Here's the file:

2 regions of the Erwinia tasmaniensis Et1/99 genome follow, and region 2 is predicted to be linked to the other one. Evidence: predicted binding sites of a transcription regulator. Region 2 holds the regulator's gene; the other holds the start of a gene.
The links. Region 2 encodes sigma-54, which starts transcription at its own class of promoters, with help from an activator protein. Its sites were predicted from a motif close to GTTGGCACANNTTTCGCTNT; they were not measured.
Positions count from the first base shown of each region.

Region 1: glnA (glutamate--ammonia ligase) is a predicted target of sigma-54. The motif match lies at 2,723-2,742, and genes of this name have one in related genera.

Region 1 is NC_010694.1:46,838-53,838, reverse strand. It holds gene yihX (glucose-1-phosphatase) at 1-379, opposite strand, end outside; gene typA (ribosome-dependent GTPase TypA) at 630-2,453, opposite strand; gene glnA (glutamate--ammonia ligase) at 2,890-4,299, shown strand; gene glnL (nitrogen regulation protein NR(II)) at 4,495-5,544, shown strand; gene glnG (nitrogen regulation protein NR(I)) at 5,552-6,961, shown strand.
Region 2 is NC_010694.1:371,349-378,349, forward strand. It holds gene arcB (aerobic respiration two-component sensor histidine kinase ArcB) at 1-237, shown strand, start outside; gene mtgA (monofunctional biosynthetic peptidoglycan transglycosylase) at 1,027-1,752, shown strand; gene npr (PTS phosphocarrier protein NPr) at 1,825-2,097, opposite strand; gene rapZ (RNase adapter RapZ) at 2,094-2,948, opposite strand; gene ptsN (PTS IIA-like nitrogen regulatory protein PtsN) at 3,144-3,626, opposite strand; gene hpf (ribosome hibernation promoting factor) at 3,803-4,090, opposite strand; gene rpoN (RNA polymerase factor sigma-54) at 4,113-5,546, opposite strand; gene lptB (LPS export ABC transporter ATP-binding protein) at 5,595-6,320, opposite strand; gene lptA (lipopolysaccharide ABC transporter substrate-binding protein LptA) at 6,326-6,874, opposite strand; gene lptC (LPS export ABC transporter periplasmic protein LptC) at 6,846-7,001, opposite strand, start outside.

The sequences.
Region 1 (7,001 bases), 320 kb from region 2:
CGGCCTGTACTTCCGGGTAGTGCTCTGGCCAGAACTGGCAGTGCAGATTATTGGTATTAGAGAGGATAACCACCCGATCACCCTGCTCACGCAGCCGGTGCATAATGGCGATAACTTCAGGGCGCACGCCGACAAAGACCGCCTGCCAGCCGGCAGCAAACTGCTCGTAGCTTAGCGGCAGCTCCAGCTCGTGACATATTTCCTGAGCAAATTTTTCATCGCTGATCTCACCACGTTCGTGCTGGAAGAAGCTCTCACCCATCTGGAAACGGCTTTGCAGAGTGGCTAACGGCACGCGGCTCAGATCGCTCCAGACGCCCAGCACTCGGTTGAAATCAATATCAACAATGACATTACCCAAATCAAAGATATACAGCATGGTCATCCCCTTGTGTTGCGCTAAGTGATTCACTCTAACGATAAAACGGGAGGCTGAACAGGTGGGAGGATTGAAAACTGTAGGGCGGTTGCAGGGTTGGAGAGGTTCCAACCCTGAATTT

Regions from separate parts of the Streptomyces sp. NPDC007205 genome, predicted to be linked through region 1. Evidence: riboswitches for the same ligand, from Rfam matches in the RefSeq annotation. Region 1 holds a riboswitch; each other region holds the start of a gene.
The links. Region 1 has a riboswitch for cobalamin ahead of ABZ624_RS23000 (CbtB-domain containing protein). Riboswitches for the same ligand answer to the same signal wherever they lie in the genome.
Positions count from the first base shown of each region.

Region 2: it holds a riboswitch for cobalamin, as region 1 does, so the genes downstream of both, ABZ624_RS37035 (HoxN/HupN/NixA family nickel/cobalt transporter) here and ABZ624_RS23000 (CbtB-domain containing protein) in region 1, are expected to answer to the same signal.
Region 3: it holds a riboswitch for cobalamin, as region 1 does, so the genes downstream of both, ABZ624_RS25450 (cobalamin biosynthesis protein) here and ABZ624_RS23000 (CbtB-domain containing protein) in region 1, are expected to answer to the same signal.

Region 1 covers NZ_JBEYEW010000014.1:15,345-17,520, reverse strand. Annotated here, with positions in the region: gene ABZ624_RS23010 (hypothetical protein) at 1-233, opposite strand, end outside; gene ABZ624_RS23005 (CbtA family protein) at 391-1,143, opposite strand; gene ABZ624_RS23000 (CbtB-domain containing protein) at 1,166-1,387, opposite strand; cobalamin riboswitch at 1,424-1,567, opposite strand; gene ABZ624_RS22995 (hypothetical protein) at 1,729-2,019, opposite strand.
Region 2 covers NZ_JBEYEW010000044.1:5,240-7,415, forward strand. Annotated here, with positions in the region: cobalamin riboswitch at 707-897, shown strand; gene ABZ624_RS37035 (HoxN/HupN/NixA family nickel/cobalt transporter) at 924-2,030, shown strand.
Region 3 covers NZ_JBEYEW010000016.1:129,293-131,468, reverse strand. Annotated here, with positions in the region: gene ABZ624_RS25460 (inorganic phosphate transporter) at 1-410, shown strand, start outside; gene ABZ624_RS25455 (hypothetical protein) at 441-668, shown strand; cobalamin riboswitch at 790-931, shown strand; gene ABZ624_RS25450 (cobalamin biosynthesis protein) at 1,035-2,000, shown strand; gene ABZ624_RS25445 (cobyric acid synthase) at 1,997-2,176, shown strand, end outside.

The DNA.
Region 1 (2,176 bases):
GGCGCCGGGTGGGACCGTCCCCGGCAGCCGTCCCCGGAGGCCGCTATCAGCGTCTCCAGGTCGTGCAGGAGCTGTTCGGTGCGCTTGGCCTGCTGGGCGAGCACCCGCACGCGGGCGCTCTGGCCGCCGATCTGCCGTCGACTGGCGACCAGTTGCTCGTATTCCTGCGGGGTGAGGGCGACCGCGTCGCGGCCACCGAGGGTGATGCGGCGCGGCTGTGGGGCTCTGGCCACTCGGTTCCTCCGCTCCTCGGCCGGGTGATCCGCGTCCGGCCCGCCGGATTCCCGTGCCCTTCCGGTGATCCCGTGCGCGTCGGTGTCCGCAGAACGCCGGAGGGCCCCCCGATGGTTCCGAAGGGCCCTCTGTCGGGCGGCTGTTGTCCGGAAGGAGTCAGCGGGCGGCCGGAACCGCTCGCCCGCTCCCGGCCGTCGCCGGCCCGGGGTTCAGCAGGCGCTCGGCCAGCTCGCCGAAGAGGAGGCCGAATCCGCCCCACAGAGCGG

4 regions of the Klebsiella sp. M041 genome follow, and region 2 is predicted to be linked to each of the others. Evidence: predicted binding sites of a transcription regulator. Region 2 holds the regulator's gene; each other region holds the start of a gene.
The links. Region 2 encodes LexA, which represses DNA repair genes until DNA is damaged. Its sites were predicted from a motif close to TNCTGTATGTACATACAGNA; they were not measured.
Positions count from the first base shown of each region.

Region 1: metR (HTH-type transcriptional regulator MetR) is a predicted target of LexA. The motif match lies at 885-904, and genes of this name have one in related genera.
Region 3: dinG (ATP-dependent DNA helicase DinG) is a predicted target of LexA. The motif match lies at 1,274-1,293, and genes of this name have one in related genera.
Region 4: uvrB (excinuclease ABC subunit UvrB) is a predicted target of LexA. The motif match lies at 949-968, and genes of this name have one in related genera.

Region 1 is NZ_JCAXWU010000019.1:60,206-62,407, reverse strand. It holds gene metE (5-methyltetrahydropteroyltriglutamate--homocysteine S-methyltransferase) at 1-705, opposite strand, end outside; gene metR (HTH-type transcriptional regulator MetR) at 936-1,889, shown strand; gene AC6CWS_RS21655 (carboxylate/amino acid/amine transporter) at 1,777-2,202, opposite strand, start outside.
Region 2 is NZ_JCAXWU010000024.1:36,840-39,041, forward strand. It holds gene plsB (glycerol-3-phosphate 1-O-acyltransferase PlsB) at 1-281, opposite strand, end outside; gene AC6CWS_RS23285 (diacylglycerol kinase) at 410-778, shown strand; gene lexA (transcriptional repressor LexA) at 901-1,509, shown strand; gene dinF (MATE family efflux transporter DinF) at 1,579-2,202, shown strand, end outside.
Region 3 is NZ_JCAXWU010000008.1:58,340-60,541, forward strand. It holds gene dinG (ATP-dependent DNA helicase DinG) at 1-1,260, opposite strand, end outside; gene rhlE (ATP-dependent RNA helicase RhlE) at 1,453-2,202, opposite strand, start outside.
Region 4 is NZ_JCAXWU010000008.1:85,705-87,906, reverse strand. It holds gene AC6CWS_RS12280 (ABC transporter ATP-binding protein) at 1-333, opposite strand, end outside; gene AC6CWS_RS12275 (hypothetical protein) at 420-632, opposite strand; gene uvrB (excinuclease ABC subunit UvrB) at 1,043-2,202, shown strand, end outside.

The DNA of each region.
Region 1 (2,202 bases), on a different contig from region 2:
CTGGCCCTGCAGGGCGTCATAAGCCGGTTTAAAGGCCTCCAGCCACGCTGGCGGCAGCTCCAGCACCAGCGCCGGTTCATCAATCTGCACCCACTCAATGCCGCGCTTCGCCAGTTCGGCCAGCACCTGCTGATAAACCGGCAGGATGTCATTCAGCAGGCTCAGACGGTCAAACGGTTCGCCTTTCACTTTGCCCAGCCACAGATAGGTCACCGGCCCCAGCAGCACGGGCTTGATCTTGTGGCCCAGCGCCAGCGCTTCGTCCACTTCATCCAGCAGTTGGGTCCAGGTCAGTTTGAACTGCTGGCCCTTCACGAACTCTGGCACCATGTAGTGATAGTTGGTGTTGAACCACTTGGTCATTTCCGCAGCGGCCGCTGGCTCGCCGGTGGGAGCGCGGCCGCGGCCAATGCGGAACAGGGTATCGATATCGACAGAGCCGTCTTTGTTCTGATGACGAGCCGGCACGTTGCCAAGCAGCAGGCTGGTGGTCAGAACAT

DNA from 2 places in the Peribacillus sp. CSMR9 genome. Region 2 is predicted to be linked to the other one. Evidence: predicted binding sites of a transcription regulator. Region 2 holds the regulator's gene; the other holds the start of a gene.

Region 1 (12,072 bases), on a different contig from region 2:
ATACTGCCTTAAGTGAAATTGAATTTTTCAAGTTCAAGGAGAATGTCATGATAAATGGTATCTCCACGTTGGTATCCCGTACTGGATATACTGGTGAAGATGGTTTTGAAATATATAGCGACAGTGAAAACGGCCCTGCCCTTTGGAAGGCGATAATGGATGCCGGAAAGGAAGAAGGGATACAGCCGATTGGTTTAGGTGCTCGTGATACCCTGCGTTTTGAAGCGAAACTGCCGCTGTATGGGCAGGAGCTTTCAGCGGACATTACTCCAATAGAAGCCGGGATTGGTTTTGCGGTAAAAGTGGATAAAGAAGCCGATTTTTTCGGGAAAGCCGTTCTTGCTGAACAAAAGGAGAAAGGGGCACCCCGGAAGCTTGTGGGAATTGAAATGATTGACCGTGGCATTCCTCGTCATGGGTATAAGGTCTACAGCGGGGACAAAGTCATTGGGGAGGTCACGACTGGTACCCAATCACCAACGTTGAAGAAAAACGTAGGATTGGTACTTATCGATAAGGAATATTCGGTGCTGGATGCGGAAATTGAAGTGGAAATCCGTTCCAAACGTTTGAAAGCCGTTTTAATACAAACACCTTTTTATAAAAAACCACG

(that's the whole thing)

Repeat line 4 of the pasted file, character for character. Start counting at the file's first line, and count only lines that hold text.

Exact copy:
Region 1: glnA (glutamate--ammonia ligase) is a predicted target of sigma-54. The motif match lies at 2,723-2,742, and genes of this name have one in related genera.